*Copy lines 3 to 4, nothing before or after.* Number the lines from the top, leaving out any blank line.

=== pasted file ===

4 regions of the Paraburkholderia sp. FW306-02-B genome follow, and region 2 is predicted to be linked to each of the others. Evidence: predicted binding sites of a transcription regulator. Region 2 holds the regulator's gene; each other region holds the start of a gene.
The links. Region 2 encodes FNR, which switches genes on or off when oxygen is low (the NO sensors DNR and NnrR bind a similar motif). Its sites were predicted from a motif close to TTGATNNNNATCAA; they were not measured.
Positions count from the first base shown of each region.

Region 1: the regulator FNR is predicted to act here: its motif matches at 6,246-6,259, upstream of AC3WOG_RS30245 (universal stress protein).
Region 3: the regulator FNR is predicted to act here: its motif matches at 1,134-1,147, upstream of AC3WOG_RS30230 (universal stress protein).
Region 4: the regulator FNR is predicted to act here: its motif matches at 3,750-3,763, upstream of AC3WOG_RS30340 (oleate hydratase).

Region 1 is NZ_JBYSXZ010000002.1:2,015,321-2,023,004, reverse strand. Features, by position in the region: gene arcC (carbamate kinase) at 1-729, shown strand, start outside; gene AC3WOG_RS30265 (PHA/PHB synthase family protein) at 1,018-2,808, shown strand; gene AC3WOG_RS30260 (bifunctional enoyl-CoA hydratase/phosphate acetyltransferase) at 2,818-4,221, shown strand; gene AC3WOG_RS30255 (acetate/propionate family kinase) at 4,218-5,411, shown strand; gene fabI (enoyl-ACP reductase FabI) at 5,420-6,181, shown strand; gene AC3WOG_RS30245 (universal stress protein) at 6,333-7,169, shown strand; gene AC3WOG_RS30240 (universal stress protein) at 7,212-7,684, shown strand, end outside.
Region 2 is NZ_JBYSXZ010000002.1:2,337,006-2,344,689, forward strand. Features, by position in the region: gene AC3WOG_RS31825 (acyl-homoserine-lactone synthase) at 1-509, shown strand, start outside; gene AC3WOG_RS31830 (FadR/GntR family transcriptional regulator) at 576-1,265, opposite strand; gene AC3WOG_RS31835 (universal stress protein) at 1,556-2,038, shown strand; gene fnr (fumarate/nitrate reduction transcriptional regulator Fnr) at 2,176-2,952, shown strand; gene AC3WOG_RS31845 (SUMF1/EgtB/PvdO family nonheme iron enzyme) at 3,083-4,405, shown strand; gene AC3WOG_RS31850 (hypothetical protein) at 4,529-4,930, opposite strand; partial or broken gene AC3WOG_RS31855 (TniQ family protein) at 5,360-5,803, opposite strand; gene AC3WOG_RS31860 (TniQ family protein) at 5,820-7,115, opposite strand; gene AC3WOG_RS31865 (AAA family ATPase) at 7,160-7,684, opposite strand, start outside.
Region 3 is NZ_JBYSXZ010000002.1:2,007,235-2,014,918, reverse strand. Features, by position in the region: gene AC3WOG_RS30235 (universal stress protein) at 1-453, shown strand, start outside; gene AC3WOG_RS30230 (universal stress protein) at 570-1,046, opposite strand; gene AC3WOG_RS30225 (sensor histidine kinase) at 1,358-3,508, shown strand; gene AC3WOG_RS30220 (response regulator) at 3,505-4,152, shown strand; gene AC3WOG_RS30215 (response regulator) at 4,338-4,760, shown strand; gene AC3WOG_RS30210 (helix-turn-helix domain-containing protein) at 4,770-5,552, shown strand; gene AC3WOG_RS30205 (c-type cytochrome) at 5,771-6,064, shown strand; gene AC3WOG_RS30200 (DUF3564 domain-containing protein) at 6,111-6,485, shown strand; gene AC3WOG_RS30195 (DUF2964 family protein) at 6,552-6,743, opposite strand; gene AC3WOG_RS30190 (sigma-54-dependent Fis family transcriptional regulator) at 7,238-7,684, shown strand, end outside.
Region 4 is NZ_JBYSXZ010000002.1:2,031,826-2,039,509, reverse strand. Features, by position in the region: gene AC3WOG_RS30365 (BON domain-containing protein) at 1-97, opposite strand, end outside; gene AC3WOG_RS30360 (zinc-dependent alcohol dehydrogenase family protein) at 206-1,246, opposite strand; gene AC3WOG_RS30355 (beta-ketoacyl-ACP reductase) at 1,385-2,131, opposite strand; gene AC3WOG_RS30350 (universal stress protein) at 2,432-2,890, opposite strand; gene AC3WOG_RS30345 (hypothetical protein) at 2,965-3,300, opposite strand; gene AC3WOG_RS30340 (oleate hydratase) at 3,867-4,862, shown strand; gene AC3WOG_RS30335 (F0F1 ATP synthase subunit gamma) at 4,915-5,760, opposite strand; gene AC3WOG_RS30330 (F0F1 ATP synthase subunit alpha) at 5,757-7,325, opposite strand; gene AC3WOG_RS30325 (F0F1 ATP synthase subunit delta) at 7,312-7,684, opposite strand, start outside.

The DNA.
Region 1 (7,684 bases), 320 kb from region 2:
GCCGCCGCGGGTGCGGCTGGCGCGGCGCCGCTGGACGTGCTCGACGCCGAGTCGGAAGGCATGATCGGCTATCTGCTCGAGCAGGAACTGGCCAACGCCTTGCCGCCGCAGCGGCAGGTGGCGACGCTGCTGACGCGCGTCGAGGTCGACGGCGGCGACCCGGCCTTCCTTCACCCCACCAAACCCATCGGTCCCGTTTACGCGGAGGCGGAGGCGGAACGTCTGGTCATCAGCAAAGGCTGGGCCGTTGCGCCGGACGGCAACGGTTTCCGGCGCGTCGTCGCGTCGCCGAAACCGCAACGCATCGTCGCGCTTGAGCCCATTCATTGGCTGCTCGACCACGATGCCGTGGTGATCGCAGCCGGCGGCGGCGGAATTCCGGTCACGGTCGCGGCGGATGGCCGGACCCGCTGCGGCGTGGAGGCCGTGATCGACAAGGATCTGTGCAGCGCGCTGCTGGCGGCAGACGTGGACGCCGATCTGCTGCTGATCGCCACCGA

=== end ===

Positions count from the first base shown of each region.

Region 1: the regulator FNR is predicted to act here: its motif matches at 6,246-6,259, upstream of AC3WOG_RS30245 (universal stress protein).